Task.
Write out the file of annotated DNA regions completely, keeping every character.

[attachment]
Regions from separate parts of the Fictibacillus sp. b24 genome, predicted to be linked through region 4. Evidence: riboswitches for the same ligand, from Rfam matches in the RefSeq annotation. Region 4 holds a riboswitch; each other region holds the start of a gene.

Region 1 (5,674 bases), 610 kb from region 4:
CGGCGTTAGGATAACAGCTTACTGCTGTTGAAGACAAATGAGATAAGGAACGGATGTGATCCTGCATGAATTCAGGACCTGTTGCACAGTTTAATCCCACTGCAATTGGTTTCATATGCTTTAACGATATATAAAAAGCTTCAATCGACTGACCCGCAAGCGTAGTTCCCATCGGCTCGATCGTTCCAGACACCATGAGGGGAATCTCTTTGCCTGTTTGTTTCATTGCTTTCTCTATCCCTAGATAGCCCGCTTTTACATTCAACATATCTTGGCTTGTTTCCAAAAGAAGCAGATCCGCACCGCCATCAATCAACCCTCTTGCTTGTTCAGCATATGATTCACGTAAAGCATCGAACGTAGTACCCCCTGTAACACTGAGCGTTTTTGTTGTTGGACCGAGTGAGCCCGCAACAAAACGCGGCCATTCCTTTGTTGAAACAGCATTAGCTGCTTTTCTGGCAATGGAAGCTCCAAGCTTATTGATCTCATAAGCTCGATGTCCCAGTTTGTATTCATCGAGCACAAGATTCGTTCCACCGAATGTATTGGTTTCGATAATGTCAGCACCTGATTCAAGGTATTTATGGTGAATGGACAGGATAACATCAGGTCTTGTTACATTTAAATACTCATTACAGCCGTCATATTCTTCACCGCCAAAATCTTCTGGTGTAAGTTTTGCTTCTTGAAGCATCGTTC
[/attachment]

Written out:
Regions from separate parts of the Fictibacillus sp. b24 genome, predicted to be linked through region 4. Evidence: riboswitches for the same ligand, from Rfam matches in the RefSeq annotation. Region 4 holds a riboswitch; each other region holds the start of a gene.

Region 1 (5,674 bases), 610 kb from region 4:
CGGCGTTAGGATAACAGCTTACTGCTGTTGAAGACAAATGAGATAAGGAACGGATGTGATCCTGCATGAATTCAGGACCTGTTGCACAGTTTAATCCCACTGCAATTGGTTTCATATGCTTTAACGATATATAAAAAGCTTCAATCGACTGACCCGCAAGCGTAGTTCCCATCGGCTCGATCGTTCCAGACACCATGAGGGGAATCTCTTTGCCTGTTTGTTTCATTGCTTTCTCTATCCCTAGATAGCCCGCTTTTACATTCAACATATCTTGGCTTGTTTCCAAAAGAAGCAGATCCGCACCGCCATCAATCAACCCTCTTGCTTGTTCAGCATATGATTCACGTAAAGCATCGAACGTAGTACCCCCTGTAACACTGAGCGTTTTTGTTGTTGGACCGAGTGAGCCCGCAACAAAACGCGGCCATTCCTTTGTTGAAACAGCATTAGCTGCTTTTCTGGCAATGGAAGCTCCAAGCTTATTGATCTCATAAGCTCGATGTCCCAGTTTGTATTCATCGAGCACAAGATTCGTTCCACCGAATGTATTGGTTTCGATAATGTCAGCACCTGATTCAAGGTATTTATGGTGAATGGACAGGATAACATCAGGTCTTGTTACATTTAAATACTCATTACAGCCGTCATATTCTTCACCGCCAAAATCTTCTGGTGTAAGTTTTGCTTCTTGAAGCATCGTTC